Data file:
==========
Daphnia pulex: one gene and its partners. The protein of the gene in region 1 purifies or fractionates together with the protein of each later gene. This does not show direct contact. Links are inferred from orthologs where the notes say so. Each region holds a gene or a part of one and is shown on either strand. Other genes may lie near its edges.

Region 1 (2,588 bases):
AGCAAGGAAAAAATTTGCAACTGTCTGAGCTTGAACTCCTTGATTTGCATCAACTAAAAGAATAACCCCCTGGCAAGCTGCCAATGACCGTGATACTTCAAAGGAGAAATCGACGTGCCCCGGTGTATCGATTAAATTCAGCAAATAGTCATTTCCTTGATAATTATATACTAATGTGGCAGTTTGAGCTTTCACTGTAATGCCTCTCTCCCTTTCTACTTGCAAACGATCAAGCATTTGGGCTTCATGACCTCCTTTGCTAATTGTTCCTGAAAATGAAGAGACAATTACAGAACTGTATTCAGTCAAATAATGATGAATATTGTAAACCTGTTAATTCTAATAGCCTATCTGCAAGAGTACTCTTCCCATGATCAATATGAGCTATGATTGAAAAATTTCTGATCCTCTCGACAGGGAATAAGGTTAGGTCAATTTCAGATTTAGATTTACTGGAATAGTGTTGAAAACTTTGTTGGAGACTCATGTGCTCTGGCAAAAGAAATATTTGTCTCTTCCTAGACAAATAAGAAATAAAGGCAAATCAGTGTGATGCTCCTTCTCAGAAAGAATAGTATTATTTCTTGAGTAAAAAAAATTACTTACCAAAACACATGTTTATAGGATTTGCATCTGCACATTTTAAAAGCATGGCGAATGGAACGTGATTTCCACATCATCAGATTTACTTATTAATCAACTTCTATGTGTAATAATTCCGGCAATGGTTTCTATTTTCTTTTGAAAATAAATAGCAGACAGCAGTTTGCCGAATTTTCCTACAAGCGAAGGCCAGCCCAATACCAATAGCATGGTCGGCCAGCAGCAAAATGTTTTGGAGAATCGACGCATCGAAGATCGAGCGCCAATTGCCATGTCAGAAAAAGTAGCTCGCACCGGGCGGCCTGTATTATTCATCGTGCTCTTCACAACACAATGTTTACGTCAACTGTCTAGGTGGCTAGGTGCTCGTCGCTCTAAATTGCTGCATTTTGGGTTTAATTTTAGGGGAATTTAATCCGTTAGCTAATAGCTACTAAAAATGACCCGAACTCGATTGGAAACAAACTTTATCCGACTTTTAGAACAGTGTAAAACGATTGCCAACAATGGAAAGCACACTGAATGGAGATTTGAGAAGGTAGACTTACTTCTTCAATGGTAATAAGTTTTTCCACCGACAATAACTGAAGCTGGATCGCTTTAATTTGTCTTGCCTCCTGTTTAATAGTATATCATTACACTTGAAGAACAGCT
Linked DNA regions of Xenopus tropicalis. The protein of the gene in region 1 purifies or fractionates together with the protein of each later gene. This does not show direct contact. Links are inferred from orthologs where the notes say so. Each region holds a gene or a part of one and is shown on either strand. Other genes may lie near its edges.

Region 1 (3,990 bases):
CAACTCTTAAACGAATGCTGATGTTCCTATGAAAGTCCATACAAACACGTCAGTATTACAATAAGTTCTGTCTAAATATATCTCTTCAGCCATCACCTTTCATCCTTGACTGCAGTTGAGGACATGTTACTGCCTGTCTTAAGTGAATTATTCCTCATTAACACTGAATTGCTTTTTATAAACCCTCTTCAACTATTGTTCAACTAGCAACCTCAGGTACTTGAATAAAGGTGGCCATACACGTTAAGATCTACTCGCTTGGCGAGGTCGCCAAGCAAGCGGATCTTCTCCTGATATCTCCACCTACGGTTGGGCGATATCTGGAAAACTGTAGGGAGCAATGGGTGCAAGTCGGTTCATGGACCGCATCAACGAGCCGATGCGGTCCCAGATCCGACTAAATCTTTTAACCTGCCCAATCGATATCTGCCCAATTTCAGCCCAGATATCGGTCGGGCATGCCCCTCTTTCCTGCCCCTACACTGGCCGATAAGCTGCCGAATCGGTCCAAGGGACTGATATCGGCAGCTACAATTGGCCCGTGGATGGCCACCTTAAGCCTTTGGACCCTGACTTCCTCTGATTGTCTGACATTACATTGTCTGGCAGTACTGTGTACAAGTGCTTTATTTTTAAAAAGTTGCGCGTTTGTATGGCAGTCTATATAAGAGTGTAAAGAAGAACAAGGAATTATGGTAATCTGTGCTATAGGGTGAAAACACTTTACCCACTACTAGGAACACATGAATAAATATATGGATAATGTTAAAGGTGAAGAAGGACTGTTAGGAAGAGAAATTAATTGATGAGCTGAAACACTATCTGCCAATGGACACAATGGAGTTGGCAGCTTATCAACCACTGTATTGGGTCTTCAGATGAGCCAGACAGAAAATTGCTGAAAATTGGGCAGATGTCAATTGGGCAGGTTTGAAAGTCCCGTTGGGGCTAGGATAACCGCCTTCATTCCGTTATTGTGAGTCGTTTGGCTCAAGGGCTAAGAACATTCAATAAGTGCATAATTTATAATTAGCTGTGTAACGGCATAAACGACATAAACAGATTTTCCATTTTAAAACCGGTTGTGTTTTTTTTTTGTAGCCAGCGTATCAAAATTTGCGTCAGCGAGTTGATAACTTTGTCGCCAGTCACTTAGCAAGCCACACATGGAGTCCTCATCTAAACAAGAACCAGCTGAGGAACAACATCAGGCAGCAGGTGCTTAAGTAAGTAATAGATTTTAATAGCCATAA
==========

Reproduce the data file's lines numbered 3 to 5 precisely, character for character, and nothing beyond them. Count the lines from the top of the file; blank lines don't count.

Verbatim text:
AGCAAGGAAAAAATTTGCAACTGTCTGAGCTTGAACTCCTTGATTTGCATCAACTAAAAGAATAACCCCCTGGCAAGCTGCCAATGACCGTGATACTTCAAAGGAGAAATCGACGTGCCCCGGTGTATCGATTAAATTCAGCAAATAGTCATTTCCTTGATAATTATATACTAATGTGGCAGTTTGAGCTTTCACTGTAATGCCTCTCTCCCTTTCTACTTGCAAACGATCAAGCATTTGGGCTTCATGACCTCCTTTGCTAATTGTTCCTGAAAATGAAGAGACAATTACAGAACTGTATTCAGTCAAATAATGATGAATATTGTAAACCTGTTAATTCTAATAGCCTATCTGCAAGAGTACTCTTCCCATGATCAATATGAGCTATGATTGAAAAATTTCTGATCCTCTCGACAGGGAATAAGGTTAGGTCAATTTCAGATTTAGATTTACTGGAATAGTGTTGAAAACTTTGTTGGAGACTCATGTGCTCTGGCAAAAGAAATATTTGTCTCTTCCTAGACAAATAAGAAATAAAGGCAAATCAGTGTGATGCTCCTTCTCAGAAAGAATAGTATTATTTCTTGAGTAAAAAAAATTACTTACCAAAACACATGTTTATAGGATTTGCATCTGCACATTTTAAAAGCATGGCGAATGGAACGTGATTTCCACATCATCAGATTTACTTATTAATCAACTTCTATGTGTAATAATTCCGGCAATGGTTTCTATTTTCTTTTGAAAATAAATAGCAGACAGCAGTTTGCCGAATTTTCCTACAAGCGAAGGCCAGCCCAATACCAATAGCATGGTCGGCCAGCAGCAAAATGTTTTGGAGAATCGACGCATCGAAGATCGAGCGCCAATTGCCATGTCAGAAAAAGTAGCTCGCACCGGGCGGCCTGTATTATTCATCGTGCTCTTCACAACACAATGTTTACGTCAACTGTCTAGGTGGCTAGGTGCTCGTCGCTCTAAATTGCTGCATTTTGGGTTTAATTTTAGGGGAATTTAATCCGTTAGCTAATAGCTACTAAAAATGACCCGAACTCGATTGGAAACAAACTTTATCCGACTTTTAGAACAGTGTAAAACGATTGCCAACAATGGAAAGCACACTGAATGGAGATTTGAGAAGGTAGACTTACTTCTTCAATGGTAATAAGTTTTTCCACCGACAATAACTGAAGCTGGATCGCTTTAATTTGTCTTGCCTCCTGTTTAATAGTATATCATTACACTTGAAGAACAGCT
Linked DNA regions of Xenopus tropicalis. The protein of the gene in region 1 purifies or fractionates together with the protein of each later gene. This does not show direct contact. Links are inferred from orthologs where the notes say so. Each region holds a gene or a part of one and is shown on either strand. Other genes may lie near its edges.

Region 1 (3,990 bases):